Meta Euro has been fined 17 17 million for data breaches by the Irish Watchdog

Ireland on Tuesday fined Facebook’s parent company Meta for violating EU data privacy laws in its latest move in Europe against the business practices of US tech titans.

The social media giant, which owns WhatsApp, Instagram and Facebook, has been fined a total of 17 million euros (about Rs 142 crore) following an investigation into 12 data breaches, the Data Protection Commission (DPC) said.

EU member Ireland, which hosts the regional headquarters of several leading technology companies, including Apple, Google and Twitter, has been instrumental in policing the bloc’s strict general data protection regulations (GDPR).

The Irish Data Watchdog said Metas had “failed to take appropriate technical and organizational measures” in the wake of 12 personal data breaches.

Notices of data breach were received by DPC within six months between June 7, 2018 and December 4, 2018, it said.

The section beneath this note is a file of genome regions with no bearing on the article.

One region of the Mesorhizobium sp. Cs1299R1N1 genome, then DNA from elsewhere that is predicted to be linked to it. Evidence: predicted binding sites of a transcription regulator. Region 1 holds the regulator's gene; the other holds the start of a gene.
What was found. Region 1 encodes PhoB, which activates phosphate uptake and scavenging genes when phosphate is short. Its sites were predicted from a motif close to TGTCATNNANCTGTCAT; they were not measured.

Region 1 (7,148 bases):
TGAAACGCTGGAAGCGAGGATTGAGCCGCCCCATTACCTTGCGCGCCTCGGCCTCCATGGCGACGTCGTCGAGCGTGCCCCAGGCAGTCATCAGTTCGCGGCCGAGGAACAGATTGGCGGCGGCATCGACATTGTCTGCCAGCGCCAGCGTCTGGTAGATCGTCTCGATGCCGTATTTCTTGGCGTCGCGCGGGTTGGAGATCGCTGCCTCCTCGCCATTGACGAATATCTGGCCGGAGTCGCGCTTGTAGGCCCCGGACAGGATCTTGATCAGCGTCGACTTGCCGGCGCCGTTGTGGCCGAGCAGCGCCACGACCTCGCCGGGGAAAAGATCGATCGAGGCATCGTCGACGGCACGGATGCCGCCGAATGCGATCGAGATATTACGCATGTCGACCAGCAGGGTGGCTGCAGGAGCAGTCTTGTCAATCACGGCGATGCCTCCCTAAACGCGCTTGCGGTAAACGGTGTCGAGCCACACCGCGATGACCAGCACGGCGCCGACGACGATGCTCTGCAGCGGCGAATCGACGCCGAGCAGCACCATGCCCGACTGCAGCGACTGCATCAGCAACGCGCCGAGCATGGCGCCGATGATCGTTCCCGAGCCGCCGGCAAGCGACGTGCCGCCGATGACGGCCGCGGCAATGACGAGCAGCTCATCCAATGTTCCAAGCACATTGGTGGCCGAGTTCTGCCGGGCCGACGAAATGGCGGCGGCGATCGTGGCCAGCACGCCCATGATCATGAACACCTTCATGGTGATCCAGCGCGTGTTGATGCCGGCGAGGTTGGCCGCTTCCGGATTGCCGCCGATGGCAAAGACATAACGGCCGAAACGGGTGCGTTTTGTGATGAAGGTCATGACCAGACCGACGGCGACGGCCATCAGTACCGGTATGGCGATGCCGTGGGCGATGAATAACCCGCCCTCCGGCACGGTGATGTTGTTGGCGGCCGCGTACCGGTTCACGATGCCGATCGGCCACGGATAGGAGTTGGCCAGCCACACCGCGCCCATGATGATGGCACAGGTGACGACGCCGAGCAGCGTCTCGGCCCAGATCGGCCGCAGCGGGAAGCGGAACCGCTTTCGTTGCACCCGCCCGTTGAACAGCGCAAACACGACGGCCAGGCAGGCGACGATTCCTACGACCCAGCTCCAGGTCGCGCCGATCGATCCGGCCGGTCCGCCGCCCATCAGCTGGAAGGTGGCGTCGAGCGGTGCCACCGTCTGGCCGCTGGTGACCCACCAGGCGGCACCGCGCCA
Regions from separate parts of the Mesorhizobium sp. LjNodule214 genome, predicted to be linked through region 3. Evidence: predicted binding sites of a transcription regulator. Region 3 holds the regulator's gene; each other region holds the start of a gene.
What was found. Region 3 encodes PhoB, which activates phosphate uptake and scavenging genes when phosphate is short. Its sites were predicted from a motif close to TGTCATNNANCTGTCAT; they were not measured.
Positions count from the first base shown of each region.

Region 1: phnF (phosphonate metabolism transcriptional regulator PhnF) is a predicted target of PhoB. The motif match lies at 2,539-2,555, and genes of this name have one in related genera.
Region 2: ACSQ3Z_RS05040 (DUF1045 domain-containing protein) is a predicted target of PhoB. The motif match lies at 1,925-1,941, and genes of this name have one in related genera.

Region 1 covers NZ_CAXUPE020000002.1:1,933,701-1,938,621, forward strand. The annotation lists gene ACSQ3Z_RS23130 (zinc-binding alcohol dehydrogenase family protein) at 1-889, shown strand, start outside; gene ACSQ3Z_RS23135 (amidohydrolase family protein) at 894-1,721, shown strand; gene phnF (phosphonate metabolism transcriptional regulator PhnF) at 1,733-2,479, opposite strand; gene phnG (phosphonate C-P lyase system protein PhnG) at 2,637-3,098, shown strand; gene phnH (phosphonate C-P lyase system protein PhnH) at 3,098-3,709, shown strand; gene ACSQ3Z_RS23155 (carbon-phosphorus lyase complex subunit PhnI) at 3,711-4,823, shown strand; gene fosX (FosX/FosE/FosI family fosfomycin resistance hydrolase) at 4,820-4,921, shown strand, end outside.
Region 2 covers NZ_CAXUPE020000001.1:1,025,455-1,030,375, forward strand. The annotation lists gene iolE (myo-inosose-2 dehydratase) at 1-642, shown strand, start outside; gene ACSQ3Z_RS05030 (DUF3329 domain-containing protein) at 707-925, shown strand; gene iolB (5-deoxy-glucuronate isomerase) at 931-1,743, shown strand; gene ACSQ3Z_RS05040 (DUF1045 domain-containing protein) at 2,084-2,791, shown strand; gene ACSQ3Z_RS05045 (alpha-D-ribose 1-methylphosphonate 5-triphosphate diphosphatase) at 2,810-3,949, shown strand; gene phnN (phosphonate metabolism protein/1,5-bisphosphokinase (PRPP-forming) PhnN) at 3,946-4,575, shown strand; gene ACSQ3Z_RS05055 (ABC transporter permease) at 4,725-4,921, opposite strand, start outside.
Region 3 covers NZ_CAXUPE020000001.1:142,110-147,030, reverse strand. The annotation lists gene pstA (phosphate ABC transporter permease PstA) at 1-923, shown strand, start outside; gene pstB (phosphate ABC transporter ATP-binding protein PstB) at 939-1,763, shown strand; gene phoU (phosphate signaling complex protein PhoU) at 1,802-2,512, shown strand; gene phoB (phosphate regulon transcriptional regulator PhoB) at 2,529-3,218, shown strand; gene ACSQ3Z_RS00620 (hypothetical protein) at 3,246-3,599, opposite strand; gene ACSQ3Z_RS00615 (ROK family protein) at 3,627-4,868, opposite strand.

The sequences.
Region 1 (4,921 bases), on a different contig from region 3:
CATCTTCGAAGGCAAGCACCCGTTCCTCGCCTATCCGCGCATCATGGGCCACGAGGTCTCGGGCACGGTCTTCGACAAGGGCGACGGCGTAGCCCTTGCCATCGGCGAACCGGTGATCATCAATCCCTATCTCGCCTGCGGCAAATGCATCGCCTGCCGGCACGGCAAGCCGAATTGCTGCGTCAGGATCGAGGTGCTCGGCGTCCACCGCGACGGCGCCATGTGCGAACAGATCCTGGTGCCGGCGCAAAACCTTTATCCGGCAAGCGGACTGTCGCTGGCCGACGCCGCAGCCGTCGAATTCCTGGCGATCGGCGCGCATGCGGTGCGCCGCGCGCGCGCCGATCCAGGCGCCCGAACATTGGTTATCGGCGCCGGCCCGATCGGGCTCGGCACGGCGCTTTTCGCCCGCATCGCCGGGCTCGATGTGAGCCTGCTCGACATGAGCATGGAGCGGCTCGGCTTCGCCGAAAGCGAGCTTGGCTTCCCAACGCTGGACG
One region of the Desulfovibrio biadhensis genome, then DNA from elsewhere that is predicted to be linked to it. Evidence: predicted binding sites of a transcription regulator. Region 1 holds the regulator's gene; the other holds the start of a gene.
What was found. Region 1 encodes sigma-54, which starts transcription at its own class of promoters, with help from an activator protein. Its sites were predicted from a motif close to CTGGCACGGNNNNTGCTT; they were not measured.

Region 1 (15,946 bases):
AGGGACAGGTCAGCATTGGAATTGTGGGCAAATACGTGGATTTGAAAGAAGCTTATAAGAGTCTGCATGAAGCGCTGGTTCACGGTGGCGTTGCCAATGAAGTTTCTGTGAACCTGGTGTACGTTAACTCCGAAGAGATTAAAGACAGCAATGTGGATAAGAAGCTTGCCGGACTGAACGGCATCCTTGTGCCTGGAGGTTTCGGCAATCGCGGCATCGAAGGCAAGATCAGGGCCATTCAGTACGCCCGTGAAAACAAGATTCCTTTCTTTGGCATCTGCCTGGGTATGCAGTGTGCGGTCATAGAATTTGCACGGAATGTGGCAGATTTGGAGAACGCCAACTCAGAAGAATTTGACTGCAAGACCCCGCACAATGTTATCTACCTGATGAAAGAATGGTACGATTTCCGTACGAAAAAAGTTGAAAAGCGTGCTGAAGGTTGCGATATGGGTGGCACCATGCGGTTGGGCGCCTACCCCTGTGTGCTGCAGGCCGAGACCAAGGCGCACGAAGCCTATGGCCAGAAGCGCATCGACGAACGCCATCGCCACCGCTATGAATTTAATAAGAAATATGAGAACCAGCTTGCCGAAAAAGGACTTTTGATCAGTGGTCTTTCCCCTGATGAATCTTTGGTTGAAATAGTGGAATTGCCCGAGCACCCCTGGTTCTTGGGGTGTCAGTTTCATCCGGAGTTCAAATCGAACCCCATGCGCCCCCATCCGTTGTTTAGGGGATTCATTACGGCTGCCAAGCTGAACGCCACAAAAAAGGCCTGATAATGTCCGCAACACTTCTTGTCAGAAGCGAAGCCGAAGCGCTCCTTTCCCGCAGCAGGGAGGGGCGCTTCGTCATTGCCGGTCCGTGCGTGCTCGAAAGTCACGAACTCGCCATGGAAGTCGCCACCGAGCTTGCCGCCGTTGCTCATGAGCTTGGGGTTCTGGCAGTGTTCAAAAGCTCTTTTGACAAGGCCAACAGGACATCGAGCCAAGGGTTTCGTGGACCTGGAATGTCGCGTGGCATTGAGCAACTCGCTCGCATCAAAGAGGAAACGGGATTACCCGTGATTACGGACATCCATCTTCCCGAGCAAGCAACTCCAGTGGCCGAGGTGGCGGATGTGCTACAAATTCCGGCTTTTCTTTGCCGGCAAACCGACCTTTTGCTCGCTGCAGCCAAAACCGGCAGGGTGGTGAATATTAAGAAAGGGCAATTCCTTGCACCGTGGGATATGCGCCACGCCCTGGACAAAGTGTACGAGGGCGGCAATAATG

“This fine is not a failure to protect human information that we have updated on the practice of keeping records from 2018,” a Meta spokesman told AFP.

“We take our obligations under the GDPR seriously, and will carefully consider this decision as our processes continue to evolve.”

The two European oversight bodies, which are part of the GDPR’s decision-making process, objected to the initial DPC decision, but “consensus was reached through further engagement between the DPC and the oversight body,” the Irish Commission said.

In September last year, Ireland hit WhatsApp with a record 225 million euros (about Rs 1,885 crore) after pressure from other European regulators to increase the initial fine.

In a draft audit submitted to other European regulators for approval, the DPC proposed a fine of 30 to 50 million euros (approximately Rs 251 crore and Rs 418 crore), but several national regulators rejected the figure, initiating a dispute resolution process.

The GDPR, which came into force in 2018, has been seen as a powerful weapon for EU members to curb the excesses of large technology companies, give national watchdogs cross-border powers and impose huge fines for data misuse.

U.S. big tech companies have faced investigations and huge fines in Europe, as well as plans for EU-wide legislation to curb them.

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